Hallmark/Samhongsa (Korea) Brass 4-8-2 USRA Light Mountain

Introduced: 1992

Hallmark's USRA 4-8-2 is a very nice looking model. And although "as delivered" it has some issues, it does have the potential for being a fine runner (more on that in a moment).

The chassis is all metal, although it's also fairly minimalistic (with the shell providing most of the actual heft). The motor is an open-sided 5-poler. Right-rail pickup is provided by the four right-side drivers. Left-rail pickup is provided by the four left-side tender wheels. Current is transferred from the tender to the locomotive via a stiff wire on the drawbar. All the rest of the wheels are electrically neutral. Only the second pair of drivers (from the front) is geared (with the remaining drivers being turned solely by the cranks). The pilot coupler is a dummy (IE, non-operational) knuckle. There is no coupler on the tender (although a pocket and a screw are provided, so adding a Micro-Trains coupler looks to be a simple operation). The shell includes cab interior detailing. The pilot truck is sprung, providing downward pressure. All the wheels are low-profile, so no problems on Code-55 track. No problems on narrow radius (9.75") curves either. The drawbar has two holes - one for extreme close-coupling. No traction tires.

This locomotive actually has a directional headlight. Unfortunately, said light is also clearly visible through the smokestack (ick). Sadly, there isn't a pin/socket connector on the wiring running from the chassis to the headlight.

The actual locomotive mechanism is a good one. And running "wheels-up" on my workbench (with current applied directly to the motor contacts), it's just as smooth and as quiet as can be. However, there is a pick-up issue that needs to be addressed before this locomotive can be considered "operations worthy". The "stiff wire" current transfer scheme on the drawbar is simply not reliable. The wire is affixed to the drawbar fairly loosely, resulting in a lot free play. As a consequence, current conductivity is all over the map. Yes, if you get lucky and wind up with a solid connection when you hook the tender to the drawbar, this steamer will glide around the rails beautifully - smooth, quiet, great throttle response, no pickup problems, etc. Unfortunately, it's all the luck of the draw, and you're just as likely to get an iffy connection (and with the resultant stalls and stuttering one normally associates with bad pickup).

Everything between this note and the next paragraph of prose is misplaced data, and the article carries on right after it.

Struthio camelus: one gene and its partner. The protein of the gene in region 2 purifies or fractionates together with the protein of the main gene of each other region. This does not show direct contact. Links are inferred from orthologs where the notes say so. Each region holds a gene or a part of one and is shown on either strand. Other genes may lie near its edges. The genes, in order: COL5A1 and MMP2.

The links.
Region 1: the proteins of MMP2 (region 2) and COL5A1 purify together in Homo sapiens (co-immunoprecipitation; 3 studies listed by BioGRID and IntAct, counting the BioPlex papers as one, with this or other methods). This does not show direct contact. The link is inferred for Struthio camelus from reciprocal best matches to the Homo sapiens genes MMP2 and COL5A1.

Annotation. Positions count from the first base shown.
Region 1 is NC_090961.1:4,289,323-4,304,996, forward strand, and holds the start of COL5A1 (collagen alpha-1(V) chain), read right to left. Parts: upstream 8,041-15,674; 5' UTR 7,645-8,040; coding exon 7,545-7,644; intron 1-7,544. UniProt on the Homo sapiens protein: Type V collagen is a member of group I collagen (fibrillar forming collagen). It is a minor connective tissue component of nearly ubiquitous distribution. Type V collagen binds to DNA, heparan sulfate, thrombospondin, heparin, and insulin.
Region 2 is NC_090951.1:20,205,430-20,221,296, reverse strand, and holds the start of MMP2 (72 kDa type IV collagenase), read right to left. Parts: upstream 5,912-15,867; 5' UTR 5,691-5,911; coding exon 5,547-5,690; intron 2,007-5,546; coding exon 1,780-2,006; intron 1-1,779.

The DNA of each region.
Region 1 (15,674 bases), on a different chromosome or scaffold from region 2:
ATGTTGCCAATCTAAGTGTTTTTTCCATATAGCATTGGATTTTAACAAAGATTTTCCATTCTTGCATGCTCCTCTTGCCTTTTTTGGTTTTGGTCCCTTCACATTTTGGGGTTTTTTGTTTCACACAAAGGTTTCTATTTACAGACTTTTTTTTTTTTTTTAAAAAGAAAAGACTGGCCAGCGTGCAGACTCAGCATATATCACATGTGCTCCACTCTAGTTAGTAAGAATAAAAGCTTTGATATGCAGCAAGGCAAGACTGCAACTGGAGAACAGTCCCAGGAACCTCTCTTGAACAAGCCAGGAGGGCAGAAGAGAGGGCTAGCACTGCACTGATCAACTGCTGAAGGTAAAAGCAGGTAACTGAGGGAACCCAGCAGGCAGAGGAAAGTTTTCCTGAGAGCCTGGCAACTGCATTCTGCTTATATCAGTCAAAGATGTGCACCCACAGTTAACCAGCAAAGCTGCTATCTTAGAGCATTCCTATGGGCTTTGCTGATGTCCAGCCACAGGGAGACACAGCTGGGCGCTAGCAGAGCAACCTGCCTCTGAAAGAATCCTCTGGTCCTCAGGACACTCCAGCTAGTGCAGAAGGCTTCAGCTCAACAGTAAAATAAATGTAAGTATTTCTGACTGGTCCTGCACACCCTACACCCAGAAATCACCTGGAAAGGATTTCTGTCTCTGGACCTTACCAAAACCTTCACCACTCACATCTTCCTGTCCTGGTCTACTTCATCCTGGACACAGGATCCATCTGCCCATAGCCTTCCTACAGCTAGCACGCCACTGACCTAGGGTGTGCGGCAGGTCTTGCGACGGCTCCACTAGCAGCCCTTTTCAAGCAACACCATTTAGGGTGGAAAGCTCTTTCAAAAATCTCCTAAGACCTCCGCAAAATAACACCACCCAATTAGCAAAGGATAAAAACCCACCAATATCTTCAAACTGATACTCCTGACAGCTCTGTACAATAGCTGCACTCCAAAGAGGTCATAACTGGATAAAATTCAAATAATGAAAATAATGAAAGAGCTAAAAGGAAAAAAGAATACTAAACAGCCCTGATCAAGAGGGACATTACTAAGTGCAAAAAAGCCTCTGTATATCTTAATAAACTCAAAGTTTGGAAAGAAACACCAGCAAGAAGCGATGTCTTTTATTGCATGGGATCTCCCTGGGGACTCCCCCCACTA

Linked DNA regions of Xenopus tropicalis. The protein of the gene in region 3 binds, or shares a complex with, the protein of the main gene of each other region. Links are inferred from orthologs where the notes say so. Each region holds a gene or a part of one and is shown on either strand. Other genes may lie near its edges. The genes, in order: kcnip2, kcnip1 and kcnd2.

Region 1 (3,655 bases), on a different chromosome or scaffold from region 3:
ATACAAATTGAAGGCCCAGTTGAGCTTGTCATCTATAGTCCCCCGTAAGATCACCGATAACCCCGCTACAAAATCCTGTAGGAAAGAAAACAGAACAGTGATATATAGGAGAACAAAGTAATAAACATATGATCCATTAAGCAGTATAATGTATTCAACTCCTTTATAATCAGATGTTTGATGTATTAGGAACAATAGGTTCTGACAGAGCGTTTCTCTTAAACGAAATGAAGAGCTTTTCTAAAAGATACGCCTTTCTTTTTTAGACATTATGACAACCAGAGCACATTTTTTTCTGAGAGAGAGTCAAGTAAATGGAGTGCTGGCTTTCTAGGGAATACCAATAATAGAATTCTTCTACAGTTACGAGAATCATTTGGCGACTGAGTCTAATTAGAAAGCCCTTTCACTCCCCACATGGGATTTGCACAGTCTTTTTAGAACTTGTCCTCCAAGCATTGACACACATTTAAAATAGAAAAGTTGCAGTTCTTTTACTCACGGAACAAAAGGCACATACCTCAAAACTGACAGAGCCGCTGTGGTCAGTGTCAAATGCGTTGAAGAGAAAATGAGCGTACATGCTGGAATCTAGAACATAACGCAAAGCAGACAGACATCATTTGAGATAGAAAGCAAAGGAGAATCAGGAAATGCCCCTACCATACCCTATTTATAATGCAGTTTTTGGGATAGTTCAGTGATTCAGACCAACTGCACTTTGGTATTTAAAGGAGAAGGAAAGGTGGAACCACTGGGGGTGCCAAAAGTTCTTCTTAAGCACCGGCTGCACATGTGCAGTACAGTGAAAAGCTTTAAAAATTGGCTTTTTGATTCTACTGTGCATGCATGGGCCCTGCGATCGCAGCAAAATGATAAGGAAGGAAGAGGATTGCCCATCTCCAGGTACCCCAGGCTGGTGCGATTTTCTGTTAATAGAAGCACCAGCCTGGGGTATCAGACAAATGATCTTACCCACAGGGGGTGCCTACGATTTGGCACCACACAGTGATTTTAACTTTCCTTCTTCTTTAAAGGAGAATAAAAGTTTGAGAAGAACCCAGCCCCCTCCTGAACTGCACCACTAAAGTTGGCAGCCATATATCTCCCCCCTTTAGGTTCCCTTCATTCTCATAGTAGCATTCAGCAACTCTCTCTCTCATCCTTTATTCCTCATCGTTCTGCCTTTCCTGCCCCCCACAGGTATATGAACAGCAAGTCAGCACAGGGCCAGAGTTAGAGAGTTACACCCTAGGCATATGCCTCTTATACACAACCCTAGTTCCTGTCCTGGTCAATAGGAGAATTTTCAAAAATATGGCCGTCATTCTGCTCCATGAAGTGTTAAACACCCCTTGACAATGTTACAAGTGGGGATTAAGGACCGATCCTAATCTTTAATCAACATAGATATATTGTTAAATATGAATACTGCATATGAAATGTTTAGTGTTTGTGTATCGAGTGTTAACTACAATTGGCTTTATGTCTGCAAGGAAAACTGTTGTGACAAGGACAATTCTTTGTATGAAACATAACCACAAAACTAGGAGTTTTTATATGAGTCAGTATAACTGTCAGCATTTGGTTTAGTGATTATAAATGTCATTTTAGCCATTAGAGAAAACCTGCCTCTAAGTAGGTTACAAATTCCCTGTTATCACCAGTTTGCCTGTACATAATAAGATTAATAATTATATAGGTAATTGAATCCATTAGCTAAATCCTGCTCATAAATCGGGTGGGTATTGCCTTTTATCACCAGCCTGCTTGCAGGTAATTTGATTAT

One simple solution to the problem is to apply a glob of solder to the wire where it connects to the drawbar - basically fixing it more firmly in place. I made this modification to mine and performance improved significantly. Unfortunately, even so modified the occasional stall seems inevitable (particularly through curves). A more ambitious fix would be to replace (or augment) the drawbar wire with an actual insulated wire (running from the tender to the motor). Unfortunately, running wires between tender and loco is never pretty. Still, it would definitely provide bulletproof electrical conductivity.

Another issue is pulling power (or the lack thereof). Without any traction tires to grip the rails, this loco can only pull about 10 cars on level track. Is that enough for a Mountain? I dunno, I guess that would be up to the individual modeler to decide. In any case, installing some sort of after-market traction tires (or Bullfrog Snot) would certainly help in that regard.

So overall, this is a gorgeous model that (with some minor modification) has the potential to be a very good runner. Unfortunately, "as delivered" it's not so great.

To remove the locomotive shell, unscrew the two small screws on the back (cab) end. Next, unscrew the screw holding the pilot truck to the chassis. The shell should lift up and off readily at that point (just be careful not to yoink the lighting wires). To completely separate the shell from the chassis, you have to unscrew the weight inside the boiler. Once freed up, the weight and the headlight bulb should slide out.

Grade: C (as delivered)

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